Young midwives train to help their communities
Baskun Nasrati is one of 23 girls spending two years in Kabul to train as a midwife before returning to her home village in the Central Highlands, part of a national programme supported by the United Nations to knock Afghanistan from the top of the deadliest places to give birth.
“We are eight hours walking distance from the clinic and we have no roads in the winter,” Nasrati, a 20 year-old from Khwazari Nargis in Bamyan province, told UNAMA during a practice session of performing CPR on a plastic newborn.
“The reason I came to this place is to return home and bring down the mortality rate,” she said.
The Afghan maternal mortality ratio is 1,400 per 100,000 live births, according to national figures. About one-third of pregnant women receive pre-natal care, and only about 24 per cent give birth in a clinic or with a skilled attendant, according to UN Interagency estimates. As a result, one out of every 11 women risk dying from complications related to pregnancy, and an estimated one out of every 20 babies born dies within the first month.
With the average Afghan woman giving birth to more than six children, improving the health of new mothers and newborns is one of the five top priorities this year for the UN in Afghanistan.
The programme in Kabul is led by the Ministry of Public Health and the Agency for Assistance and Development of Afghanistan (AADA) with financial and technical support from the UN Population Fund (UNFPA). It trains young women from Bamyan, Daikundi and Faryab in basic community health and emergencies related to pregnancies, and provides them with resources to establish a health centre in her own home called a Family Health House (FHH).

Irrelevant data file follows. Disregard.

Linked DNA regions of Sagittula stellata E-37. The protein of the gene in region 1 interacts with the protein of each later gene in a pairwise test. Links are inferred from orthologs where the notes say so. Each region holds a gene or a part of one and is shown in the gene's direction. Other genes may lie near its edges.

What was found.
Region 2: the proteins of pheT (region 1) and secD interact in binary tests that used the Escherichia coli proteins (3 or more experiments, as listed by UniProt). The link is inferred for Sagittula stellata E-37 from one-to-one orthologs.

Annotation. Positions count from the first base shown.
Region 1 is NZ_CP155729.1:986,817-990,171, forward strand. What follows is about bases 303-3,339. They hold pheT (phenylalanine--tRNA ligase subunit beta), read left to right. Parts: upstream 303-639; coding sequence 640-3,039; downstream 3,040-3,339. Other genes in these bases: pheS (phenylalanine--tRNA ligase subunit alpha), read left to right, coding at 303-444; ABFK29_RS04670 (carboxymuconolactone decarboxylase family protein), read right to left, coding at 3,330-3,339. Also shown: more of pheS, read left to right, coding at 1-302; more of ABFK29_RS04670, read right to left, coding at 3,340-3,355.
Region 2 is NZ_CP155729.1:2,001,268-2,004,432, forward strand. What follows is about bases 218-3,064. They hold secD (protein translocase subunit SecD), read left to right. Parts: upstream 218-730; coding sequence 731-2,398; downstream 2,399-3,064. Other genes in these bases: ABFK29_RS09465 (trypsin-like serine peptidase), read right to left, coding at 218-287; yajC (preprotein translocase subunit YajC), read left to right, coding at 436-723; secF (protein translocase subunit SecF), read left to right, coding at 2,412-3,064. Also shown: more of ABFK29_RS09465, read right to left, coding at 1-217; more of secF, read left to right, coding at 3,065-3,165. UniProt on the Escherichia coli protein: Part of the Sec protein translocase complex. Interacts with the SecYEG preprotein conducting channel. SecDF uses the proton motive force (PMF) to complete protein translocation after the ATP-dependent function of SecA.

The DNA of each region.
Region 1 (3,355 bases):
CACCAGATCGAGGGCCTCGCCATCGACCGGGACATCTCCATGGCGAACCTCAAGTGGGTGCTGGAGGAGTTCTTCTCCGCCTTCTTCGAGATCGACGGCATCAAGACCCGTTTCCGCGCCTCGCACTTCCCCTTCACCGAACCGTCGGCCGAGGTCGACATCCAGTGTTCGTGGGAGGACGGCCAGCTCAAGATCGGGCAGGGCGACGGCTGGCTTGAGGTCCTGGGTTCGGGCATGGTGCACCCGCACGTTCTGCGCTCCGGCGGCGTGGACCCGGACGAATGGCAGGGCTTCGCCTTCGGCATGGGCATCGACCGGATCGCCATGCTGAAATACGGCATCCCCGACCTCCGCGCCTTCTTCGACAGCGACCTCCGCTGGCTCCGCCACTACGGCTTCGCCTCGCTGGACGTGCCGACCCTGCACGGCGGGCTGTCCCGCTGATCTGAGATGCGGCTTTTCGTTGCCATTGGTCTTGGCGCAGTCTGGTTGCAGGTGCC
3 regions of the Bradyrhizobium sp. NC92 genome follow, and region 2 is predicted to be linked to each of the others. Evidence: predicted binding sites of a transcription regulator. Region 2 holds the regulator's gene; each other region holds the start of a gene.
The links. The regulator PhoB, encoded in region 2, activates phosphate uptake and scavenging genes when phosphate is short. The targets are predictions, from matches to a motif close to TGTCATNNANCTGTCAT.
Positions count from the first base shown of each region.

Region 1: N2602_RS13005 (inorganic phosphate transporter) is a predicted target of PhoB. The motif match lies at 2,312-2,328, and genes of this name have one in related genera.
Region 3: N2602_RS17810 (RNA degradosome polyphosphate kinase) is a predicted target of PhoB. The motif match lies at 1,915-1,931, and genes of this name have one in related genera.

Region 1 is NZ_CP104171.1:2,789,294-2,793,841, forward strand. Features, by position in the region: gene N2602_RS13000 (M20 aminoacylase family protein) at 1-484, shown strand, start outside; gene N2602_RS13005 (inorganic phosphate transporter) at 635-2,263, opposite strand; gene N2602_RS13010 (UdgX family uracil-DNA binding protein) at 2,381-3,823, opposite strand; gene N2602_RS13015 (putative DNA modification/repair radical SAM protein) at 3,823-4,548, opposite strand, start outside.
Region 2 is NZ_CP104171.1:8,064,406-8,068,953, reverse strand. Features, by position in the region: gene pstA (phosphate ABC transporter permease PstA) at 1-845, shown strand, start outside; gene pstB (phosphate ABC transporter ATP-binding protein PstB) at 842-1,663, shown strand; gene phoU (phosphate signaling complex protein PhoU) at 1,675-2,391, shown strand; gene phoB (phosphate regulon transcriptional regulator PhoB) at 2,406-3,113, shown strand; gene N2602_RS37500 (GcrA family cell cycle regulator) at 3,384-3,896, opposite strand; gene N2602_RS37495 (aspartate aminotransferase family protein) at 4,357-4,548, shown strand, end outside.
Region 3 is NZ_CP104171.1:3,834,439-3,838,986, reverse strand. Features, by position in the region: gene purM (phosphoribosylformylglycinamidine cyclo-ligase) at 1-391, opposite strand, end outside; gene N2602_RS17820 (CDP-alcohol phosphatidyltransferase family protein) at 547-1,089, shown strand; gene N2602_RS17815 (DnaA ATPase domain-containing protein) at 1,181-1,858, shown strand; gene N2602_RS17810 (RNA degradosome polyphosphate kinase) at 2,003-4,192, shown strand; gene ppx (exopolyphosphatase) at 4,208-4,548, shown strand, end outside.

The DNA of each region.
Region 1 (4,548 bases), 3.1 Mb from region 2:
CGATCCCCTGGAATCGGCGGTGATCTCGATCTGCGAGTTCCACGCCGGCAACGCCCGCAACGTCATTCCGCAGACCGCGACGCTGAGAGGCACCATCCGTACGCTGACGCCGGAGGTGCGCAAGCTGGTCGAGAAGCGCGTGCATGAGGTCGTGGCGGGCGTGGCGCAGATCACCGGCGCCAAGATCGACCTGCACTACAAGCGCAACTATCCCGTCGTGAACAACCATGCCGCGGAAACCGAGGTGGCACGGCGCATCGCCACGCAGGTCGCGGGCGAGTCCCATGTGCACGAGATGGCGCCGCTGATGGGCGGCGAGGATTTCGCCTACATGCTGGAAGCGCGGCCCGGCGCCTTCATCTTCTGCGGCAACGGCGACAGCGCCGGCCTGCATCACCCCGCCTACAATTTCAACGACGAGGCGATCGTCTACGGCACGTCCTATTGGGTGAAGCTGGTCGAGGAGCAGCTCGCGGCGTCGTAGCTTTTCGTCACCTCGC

The midwife will be responsible for providing 24/7 services to neighbours living within a two hour walk from the FHH.
“The only clinic is 50 kilometers away. Even if we take the mothers to that clinic, the midwives work from 8AM to 4PM so after those hours there is nobody to attend to them,” said Gulchaman, 28, from Varas village in Daikundi. “I have come here to this midwifery training centre to learn midwifery and to go back to my place and save the mothers and newborns,” she added.
The girls selected for the programme are at least 18 years old, married, and have completed at least six years of schooling. Eligible girls pass tests and interviews before being confirmed by provincial and district committees. “My family and our religious leaders were very happy and supported me when I passed the test because they realized I would return to the community and help” said Maryam, 19, from Charjoi village, Daikundi.
The students spend two days a week learning theory in classrooms and labs, then a week in hospitals practicing what they learn.
“While Afghanistan has made some positive strides in improving maternal and newborn health, the advancement has been slow. We need to strengthen the health system in Afghanistan. A health system that can deliver for women when women are ready to deliver is a health system that will benefit all,” Babatunde Osotimehin, Executive Director of the UN Population Fund (UNFPA) said during his visit to Afghanistan last week. Click here to read more about the visit.
In addition to UNFPA, additional midwifery training and FHH programmes throughout the country are supported by the UN Children’s Fund (UNICEF), UN World Health Organization (WHO), UNAIDS and the World Bank. “I would like to request that husbands and fathers allow their wives and daughters to come to midwifery training centres,” Nasrati said.
Her peer Gulchaman agreed,” They can learn something so they can help their own people.”